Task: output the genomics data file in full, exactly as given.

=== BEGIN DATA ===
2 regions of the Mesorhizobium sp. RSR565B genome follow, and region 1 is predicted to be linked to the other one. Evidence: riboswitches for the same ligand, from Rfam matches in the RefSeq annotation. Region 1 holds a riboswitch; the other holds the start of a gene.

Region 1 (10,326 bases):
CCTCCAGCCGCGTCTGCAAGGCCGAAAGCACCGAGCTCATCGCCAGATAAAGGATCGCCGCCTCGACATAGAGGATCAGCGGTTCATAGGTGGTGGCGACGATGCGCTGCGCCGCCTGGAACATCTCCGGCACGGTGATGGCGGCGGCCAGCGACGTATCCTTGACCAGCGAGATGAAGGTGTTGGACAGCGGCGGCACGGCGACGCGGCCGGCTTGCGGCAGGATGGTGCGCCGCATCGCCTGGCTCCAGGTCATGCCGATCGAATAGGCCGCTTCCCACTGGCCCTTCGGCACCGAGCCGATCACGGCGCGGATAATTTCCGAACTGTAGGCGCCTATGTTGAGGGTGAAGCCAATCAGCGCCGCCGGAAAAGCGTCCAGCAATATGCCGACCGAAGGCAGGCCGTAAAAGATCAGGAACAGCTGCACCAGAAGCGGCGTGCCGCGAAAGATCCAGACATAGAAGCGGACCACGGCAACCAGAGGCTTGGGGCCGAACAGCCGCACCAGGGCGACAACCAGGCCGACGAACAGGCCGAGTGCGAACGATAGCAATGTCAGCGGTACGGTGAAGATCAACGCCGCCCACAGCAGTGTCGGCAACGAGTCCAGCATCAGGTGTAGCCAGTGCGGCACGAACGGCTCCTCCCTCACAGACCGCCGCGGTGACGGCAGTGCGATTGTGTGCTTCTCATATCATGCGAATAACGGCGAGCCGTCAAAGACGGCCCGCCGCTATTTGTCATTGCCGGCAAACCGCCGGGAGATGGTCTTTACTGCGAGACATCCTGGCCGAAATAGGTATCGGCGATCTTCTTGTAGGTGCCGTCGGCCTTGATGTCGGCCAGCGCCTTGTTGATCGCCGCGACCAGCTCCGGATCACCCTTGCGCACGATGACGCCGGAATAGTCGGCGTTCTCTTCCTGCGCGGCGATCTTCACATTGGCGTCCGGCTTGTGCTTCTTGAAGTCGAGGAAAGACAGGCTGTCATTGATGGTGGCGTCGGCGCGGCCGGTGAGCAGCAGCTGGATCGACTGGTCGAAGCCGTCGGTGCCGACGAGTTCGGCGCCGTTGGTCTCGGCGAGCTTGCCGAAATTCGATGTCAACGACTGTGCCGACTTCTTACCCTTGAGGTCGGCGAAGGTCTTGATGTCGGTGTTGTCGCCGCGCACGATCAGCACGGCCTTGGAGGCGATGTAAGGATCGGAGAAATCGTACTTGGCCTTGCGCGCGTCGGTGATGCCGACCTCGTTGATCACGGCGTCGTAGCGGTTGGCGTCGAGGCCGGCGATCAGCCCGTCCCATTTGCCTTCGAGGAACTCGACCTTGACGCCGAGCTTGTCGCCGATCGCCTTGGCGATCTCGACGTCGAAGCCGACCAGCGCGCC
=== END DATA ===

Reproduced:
2 regions of the Mesorhizobium sp. RSR565B genome follow, and region 1 is predicted to be linked to the other one. Evidence: riboswitches for the same ligand, from Rfam matches in the RefSeq annotation. Region 1 holds a riboswitch; the other holds the start of a gene.

Region 1 (10,326 bases):
CCTCCAGCCGCGTCTGCAAGGCCGAAAGCACCGAGCTCATCGCCAGATAAAGGATCGCCGCCTCGACATAGAGGATCAGCGGTTCATAGGTGGTGGCGACGATGCGCTGCGCCGCCTGGAACATCTCCGGCACGGTGATGGCGGCGGCCAGCGACGTATCCTTGACCAGCGAGATGAAGGTGTTGGACAGCGGCGGCACGGCGACGCGGCCGGCTTGCGGCAGGATGGTGCGCCGCATCGCCTGGCTCCAGGTCATGCCGATCGAATAGGCCGCTTCCCACTGGCCCTTCGGCACCGAGCCGATCACGGCGCGGATAATTTCCGAACTGTAGGCGCCTATGTTGAGGGTGAAGCCAATCAGCGCCGCCGGAAAAGCGTCCAGCAATATGCCGACCGAAGGCAGGCCGTAAAAGATCAGGAACAGCTGCACCAGAAGCGGCGTGCCGCGAAAGATCCAGACATAGAAGCGGACCACGGCAACCAGAGGCTTGGGGCCGAACAGCCGCACCAGGGCGACAACCAGGCCGACGAACAGGCCGAGTGCGAACGATAGCAATGTCAGCGGTACGGTGAAGATCAACGCCGCCCACAGCAGTGTCGGCAACGAGTCCAGCATCAGGTGTAGCCAGTGCGGCACGAACGGCTCCTCCCTCACAGACCGCCGCGGTGACGGCAGTGCGATTGTGTGCTTCTCATATCATGCGAATAACGGCGAGCCGTCAAAGACGGCCCGCCGCTATTTGTCATTGCCGGCAAACCGCCGGGAGATGGTCTTTACTGCGAGACATCCTGGCCGAAATAGGTATCGGCGATCTTCTTGTAGGTGCCGTCGGCCTTGATGTCGGCCAGCGCCTTGTTGATCGCCGCGACCAGCTCCGGATCACCCTTGCGCACGATGACGCCGGAATAGTCGGCGTTCTCTTCCTGCGCGGCGATCTTCACATTGGCGTCCGGCTTGTGCTTCTTGAAGTCGAGGAAAGACAGGCTGTCATTGATGGTGGCGTCGGCGCGGCCGGTGAGCAGCAGCTGGATCGACTGGTCGAAGCCGTCGGTGCCGACGAGTTCGGCGCCGTTGGTCTCGGCGAGCTTGCCGAAATTCGATGTCAACGACTGTGCCGACTTCTTACCCTTGAGGTCGGCGAAGGTCTTGATGTCGGTGTTGTCGCCGCGCACGATCAGCACGGCCTTGGAGGCGATGTAAGGATCGGAGAAATCGTACTTGGCCTTGCGCGCGTCGGTGATGCCGACCTCGTTGATCACGGCGTCGTAGCGGTTGGCGTCGAGGCCGGCGATCAGCCCGTCCCATTTGCCTTCGAGGAACTCGACCTTGACGCCGAGCTTGTCGCCGATCGCCTTGGCGATCTCGACGTCGAAGCCGACCAGCGCGCC